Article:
The target CPU of the device. ARM is for x86 processors (which most PCs use) or the MIPs CPU architecture, which is uncommon. MIPs is a higher-performance processor because it uses Registers to perform operations on. You could likely say it has the performance of a low-level language like Assembly.
You'll probably notice there is an option for Intel Hardware Accelerated Execution Manager (HAXM). HAXM is virtualization technology that is used to speed up the emulator. I personally use this and can tell you it does make quite a difference for emulator performance. You can view the requirements and instructions for installing HAXM at http://software.intel.com/en-us/articles/installation-instructions-for-intel-hardware-accelerated-execution-manager-microsoft.
Selecting this option is useful for devices that have an external hardware keyboard.
Display Skin with Hardware Controls. I personally always choose Display Skin with Hardware Controls because by doing this, you can use your computer keyboard to type in text for apps running on the emulator.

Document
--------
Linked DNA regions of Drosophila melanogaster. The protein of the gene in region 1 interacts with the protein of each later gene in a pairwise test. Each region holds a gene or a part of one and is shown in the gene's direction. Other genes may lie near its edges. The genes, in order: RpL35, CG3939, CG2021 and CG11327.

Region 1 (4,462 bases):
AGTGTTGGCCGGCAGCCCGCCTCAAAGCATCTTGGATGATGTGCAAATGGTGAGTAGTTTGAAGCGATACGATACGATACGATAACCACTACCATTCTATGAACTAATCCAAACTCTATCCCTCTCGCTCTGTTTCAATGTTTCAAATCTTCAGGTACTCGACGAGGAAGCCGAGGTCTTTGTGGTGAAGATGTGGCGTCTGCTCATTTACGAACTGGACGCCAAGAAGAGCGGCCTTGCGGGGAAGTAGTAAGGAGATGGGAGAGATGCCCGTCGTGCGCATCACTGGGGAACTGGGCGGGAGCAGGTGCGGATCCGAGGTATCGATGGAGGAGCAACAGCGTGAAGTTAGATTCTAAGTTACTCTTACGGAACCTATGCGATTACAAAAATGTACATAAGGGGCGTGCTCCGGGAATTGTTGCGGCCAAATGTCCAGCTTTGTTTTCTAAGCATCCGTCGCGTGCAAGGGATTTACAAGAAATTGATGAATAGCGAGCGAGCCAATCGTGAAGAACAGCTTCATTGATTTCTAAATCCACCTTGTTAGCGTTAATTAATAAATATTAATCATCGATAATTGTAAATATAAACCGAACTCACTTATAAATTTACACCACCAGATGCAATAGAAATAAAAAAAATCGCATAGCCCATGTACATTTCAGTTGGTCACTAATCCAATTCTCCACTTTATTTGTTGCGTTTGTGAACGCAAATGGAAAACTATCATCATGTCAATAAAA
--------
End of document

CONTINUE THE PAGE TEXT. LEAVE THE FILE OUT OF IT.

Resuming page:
For example, if I want to send an SMS message using the emulator, the message can be typed using my keyboard, which is much faster than using the software keyboard of the emulator.
Also, by selecting the display skin option, you can quickly navigate the emulator using the hardware buttons like the Home or Back buttons. If you do not choose either option, you will be forced to use the emulator's software keyboard.
Some devices have a front camera, like the HTC Evo 4G, for example. If your device definition included a front camera, you will be able to enable this option; otherwise, it will be grayed-out. If you have a webcam, the camera will use the webcam to project the video onto the emulator screen.